is to leave the superfluous notes under the table.
Here is a better look at the pivot pin for the Vineyard table. The table is pretty ingenious, considering the...well I won't go there. Suffice to say it's continental. Two people will get that that I know of. Anyway, the top pivots on this pin and cleat assembly. The table, when it is laid open to hold fruit and spirits, is held up by a harp that supports the table but then can be folded out of the way to allow the top to tip down.
Here you can see that I indeed had to recut the harp crossbar which was no big deal, as cold as it has been here lately I welcomed the extra firewood. In Van Buren, not too far north, it was -26 F, and with the the windchill is was -50 or so. Coooolllllddddd.
The only tricky part about recutting was I had to establish straight lines for the shoulders to butt up against. Below you can see the bump...it would be next to impossible to get that shoulder to fall right. I marked them out at 7 degrees and cut then free hand on a cut off sled. And then I cut the half lap on the table saw at the matching angle and viola!, it fit.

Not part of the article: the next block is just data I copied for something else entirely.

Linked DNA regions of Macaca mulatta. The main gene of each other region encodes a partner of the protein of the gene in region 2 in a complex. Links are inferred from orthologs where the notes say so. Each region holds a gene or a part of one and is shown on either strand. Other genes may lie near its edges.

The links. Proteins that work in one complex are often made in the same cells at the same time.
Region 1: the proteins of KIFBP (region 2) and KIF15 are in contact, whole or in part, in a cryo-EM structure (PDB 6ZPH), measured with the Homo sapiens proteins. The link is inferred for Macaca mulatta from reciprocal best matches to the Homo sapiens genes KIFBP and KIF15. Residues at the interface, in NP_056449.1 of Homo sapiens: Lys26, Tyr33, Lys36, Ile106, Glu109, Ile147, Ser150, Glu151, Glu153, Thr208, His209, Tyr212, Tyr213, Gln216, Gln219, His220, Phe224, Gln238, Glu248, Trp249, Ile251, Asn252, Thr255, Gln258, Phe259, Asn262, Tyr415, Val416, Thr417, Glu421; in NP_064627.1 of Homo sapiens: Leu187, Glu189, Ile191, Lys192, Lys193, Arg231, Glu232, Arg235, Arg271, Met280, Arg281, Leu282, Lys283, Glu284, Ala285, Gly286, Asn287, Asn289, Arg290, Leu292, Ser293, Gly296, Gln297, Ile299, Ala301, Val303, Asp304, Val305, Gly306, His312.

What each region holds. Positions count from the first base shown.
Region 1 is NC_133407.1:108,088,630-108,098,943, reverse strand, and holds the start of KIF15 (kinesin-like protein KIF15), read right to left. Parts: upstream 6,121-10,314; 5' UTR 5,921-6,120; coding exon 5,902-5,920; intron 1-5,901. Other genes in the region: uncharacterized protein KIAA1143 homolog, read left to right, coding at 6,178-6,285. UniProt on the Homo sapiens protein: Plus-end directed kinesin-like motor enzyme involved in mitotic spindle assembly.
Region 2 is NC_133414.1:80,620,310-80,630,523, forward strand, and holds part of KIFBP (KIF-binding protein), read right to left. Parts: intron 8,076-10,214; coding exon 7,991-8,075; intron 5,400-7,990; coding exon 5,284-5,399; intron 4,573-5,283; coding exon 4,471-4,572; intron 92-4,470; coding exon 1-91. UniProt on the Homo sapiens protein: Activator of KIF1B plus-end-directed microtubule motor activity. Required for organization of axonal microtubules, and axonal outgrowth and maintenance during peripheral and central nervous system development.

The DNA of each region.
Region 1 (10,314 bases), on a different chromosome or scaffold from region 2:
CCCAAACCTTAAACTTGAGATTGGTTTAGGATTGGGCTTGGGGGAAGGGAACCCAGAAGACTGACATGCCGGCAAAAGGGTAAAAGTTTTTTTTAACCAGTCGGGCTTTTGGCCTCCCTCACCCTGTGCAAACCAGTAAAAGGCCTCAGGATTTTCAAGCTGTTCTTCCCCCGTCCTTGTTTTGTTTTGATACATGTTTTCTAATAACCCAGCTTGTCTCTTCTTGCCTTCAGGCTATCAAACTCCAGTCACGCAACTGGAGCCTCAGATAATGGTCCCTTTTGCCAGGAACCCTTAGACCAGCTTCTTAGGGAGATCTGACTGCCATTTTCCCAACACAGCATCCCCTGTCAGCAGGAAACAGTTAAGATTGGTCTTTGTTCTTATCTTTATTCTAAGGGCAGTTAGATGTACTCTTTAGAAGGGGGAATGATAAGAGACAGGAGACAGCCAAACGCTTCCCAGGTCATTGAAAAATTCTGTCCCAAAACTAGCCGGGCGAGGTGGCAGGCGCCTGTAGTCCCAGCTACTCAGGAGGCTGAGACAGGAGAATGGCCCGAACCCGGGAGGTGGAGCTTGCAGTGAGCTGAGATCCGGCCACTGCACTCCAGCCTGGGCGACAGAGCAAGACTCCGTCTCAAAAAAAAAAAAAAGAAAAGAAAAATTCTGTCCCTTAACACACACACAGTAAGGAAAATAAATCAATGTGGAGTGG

And here is the harp. I guess it looks like a harp, sort of. It pivots on two dowels and in the below position hold the table up.
Below you can see the table top starting to get glued up into one panel. The top consisted of six indivual boards, so I ( being cautious by nature) glue two boards together, then two more. Then I break down the clamps and scrape off the glue. Eventually I have three panels each composed of two individual pieces. Then I glue one "two board" panel to another "two board" panel and end up with a four board panel and a two board panel. One more glue up and its done. This sounds like a lot of work but the whole point is that I only have to deal with one glue line at a time, which greatly reduces the work in the long run. Trust me on this one. Below you can see the two board panel becoming a four board panel. Another thing is once you put the glue on ( I use PVA carpenters) for an edge glue, let it sit for a few minutes to soak in.
Here's a better shot of that sad little Windsor that live in my shop. It does have a nice seat shape, it's called a shovel seat.
Note: I am trying to transtion from a Mac to a PC and while BlogSpot is essentially the same, the picture upload and edit is different, so bear with me. I had more pics of the table top glue up that I deleted. Mon Dieu!!